As a software engineer, you often encounter scenarios where accessing functionalities implemented in a different programming language becomes essential. This need arises when your current programming language may not be the best choice for certain tasks, such as complex numerical computations, or when you must use specific libraries only available in another language.

For example, you may have a Web application written in Python using the Flask framework that must perform complex numerical computations on large datasets, for which Python is not suitable. Then, you might choose to implement the computationally intensive algorithms of the application in a language like C or C++, which offer better performance for such tasks. You can then leverage the interoperability between Python and C/C++ to access these algorithms.

This blog post delves into the exciting world of bidirectional communication between Python and Java. While many libraries facilitate interoperability between these languages, they often limit you to “one-way communication”, restricting you to accessing Java classes in Python. With Py4J, Python programs can dynamically interact with Java objects within a JVM and vice versa [1].

The following code snippet from Py4J depicts how one can connect to the JVM from Python and access Java classes as if they were Python objects.

from py4j.java_gateway import JavaGateway
gateway = JavaGateway()
random =
number1 = random.nextInt(10)
number2 = random.nextInt(10)

The above code although simple, indicates how you can create random numbers in Python using Java Random class. Py4J has helpful documentation for different scenarios to help developers, including accessing Java collections (e.g., Map, List, Set, etc.) in Python, and accessing “custom” Python objects in Java and vice-versa.

To send custom Python objects to Java, you must implement a Java interface in Python as documented here. This example, however, does not show how a Python object with inheritance hierarchies can be sent to Java. The remaining part of the blog therefore provides a full-fledge, working example.

Required Libraries

First, install Py4J packages for Python and Java by following this documentation.

Java Interfaces and Classes

To exchange custom Python objects with Java, the Python classes should implement Java interfaces. This allows the JVM to call Python objects. Without this, you will get an error similar to the one indicated below:

Traceback (most recent call last):  File "", line 1, in   File "py4j/", line 158, in call args_command = ''.join([get_command_part(arg) for arg in args])  File "py4j/", line 68, in get_command_part    command_part = REFERENCE_TYPE + parameter.get_object_id()AttributeError: 'list' object has no attribute 'get_object_id'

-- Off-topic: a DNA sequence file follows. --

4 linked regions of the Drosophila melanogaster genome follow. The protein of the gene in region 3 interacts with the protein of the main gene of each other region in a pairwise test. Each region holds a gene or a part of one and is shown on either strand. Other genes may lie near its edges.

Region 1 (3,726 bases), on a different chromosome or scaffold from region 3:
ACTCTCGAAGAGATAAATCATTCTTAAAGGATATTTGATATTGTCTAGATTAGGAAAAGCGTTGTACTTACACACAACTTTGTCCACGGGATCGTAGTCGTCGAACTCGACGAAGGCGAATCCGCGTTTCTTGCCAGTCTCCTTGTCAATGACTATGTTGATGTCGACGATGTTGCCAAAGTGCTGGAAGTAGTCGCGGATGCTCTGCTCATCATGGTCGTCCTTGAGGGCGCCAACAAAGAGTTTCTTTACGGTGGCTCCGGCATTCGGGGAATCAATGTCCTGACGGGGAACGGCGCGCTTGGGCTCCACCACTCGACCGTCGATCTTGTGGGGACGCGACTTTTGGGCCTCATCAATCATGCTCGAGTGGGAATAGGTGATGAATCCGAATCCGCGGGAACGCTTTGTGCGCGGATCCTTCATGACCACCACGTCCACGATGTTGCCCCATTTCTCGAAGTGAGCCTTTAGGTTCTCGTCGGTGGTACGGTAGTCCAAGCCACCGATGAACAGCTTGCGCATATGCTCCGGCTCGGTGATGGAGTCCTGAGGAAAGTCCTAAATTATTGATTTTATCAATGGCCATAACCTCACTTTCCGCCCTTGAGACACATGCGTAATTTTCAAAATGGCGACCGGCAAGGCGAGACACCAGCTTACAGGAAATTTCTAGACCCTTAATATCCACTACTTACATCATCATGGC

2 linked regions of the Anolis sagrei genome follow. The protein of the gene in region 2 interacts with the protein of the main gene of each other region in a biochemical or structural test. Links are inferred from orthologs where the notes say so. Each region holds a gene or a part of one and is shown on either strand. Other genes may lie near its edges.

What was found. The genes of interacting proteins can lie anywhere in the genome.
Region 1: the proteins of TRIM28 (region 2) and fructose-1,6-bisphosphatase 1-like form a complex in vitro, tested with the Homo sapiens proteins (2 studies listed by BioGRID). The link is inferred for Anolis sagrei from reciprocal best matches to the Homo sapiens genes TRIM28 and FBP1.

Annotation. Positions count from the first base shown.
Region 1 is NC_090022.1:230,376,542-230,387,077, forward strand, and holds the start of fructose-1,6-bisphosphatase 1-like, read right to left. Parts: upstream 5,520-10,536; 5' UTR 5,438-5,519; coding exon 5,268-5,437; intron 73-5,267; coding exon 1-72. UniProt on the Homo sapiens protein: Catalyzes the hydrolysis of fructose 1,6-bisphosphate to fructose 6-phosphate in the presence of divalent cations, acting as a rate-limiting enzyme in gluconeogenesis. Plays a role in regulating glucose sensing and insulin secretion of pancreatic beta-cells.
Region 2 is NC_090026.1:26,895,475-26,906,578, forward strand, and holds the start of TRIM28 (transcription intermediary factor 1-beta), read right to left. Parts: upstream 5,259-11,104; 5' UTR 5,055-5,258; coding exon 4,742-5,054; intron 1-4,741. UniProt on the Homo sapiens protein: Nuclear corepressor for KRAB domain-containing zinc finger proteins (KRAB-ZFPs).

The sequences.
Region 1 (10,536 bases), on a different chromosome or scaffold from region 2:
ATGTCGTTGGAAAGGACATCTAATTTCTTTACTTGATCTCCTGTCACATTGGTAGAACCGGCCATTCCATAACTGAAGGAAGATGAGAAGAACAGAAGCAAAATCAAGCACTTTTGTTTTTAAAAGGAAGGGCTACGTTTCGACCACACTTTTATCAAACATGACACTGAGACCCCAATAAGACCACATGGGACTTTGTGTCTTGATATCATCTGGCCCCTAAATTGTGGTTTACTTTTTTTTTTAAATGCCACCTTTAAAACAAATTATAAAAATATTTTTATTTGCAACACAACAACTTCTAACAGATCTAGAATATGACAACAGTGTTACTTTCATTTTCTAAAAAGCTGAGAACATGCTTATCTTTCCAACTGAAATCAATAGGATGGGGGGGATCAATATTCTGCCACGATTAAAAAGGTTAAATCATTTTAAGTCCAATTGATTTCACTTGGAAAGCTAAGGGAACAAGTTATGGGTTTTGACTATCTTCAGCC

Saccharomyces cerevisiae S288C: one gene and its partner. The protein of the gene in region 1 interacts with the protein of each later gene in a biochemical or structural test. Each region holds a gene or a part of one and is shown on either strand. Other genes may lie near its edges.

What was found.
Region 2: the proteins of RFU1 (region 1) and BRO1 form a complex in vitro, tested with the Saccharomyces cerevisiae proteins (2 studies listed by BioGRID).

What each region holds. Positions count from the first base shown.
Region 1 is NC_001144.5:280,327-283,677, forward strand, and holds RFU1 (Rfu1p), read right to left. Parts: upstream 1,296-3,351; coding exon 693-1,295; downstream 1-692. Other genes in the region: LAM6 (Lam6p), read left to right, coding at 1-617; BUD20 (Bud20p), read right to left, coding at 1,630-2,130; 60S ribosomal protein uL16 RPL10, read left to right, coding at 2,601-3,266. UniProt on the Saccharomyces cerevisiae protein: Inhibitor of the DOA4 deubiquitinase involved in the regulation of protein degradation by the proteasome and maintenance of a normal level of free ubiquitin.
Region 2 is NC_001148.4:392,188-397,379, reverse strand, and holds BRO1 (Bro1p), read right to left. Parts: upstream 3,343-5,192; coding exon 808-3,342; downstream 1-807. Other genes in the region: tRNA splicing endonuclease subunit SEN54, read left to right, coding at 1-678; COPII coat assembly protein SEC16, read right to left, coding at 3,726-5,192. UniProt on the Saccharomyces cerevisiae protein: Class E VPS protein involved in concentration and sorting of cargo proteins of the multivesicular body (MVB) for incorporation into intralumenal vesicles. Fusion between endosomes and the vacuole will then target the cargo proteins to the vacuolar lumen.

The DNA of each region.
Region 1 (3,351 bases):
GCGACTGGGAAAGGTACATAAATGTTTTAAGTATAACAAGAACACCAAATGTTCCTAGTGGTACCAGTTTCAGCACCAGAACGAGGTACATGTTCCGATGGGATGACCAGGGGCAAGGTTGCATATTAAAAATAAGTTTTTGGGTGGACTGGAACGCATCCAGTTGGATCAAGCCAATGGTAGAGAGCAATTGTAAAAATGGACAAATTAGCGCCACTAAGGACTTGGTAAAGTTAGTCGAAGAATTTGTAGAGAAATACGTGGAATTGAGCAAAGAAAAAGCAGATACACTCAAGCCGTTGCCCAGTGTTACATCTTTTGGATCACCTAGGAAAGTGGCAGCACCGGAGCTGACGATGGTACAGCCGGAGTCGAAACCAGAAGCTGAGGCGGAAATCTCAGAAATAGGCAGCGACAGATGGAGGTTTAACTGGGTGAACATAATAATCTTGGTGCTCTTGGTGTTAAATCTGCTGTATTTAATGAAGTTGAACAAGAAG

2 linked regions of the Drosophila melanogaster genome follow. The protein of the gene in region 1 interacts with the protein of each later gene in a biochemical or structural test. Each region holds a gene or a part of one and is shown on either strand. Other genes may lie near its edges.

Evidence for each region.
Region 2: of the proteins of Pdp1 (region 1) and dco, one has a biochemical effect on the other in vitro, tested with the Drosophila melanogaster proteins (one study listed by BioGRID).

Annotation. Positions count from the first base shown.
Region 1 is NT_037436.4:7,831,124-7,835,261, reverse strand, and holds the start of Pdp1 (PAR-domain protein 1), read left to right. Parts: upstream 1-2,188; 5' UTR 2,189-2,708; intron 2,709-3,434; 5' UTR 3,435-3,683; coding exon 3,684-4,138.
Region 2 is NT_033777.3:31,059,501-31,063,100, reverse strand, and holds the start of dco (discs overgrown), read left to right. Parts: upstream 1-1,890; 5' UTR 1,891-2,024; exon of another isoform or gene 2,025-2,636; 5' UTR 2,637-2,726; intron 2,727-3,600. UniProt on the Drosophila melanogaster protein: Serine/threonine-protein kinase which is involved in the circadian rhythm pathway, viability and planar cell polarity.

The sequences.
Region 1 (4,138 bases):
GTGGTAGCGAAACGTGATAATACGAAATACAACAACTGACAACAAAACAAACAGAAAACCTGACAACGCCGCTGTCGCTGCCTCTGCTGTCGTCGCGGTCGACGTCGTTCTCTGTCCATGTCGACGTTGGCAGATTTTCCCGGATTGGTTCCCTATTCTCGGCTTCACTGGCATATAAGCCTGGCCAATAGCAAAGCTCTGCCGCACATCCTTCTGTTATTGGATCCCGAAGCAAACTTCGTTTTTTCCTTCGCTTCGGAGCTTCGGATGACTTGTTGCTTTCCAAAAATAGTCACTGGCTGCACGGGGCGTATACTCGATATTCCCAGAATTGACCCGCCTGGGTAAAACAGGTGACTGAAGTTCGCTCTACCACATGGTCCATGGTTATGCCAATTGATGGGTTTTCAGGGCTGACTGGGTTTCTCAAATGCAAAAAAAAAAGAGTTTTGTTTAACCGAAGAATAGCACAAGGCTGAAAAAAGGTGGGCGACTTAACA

Below is the structure of the Java project with interfaces that Python must implement.

└ main

└── java

└─── com

└──── example



└────── interfaces







In our example, IDog, and IWhale inherit from IMammal, and IMammal has INervousSystem and IRespiratorySystem (implemented in the Python code). The code snippet below shows the interface with five methods that are later implemented in Python.

package com.example.interfaces;
import java.util.List;
public interface IWhale extends IMammal {
	void swim();
	void addChild(IWhale child);
	List<Object> getChildren();
	IMammal getFirstChild();
	String getSpecies();

Unlike the class in Py4J documentation, we have overloaded various methods to handle different objects sent from Python. The code snippet is shown below:

package com.example;
import java.util.LinkedList;
import java.util.List;
import java.util.Map;
import com.example.interfaces.IMammal;
import com.example.interfaces.IDog;
import com.example.interfaces.IWhale;
public class Stack {
	private final List<Object> internalList = new LinkedList<Object>();
	public void push(final int element) {
		System.out.println("Integer Overloaded method called......");
	public void push(final String element) {
		System.out.println("String Overloaded method called......");
	public void push(final Map<Object, Object> element) {
		System.out.println("Hashmap Overloaded method called......");
	public void push(fianl List<Object> element) {
		System.out.println("List Overloaded method called......");
	public void push(final IDog element) {
		System.out.println("IDog Overloaded method called......");
	public void push(final IWhale element) {
		System.out.println("IWhale Overloaded method called......");
	public void processMammal(final IMammal element){"bones");
	public void push(final IMammal element) {
		System.out.println("IMammal Overloaded method called......");"bones");
	public void push(final Object element) {
	public void pushMultiple(final int number){
		for (int i = 0; i <= number; i++) {
	public Object pop() {
		return this.internalList.remove(0);
	public List<Object> getInternalList() {
	public void pushAll(final List<Object> elements) {
		for (Object element : elements) {

Py4J knows which method to call based on the object that’s being passed. The class is similar to the one provided in Py4J documentation. The constructor of instantiates the Stack class and there is a getter that exposes the instantiated Stack object (for the sake of simplicity). The GatewayServer in by default runs on port 25333, however, it can be configured to run on a different port. When is run, it will be waiting for a connection from the Python program on port 25333 as indicated above.

The Python Classes

The structure of the Python project is indicated below:









As with the Java interfaces, Dog and Whale extends Mammal and Mammal has a nervous_system and a respiratory_system. The implementation of is shown in the code snippet below:

from hierarchy.nervous_system import NervousSystem
from hierarchy.respiratory_system import RespiratorySystem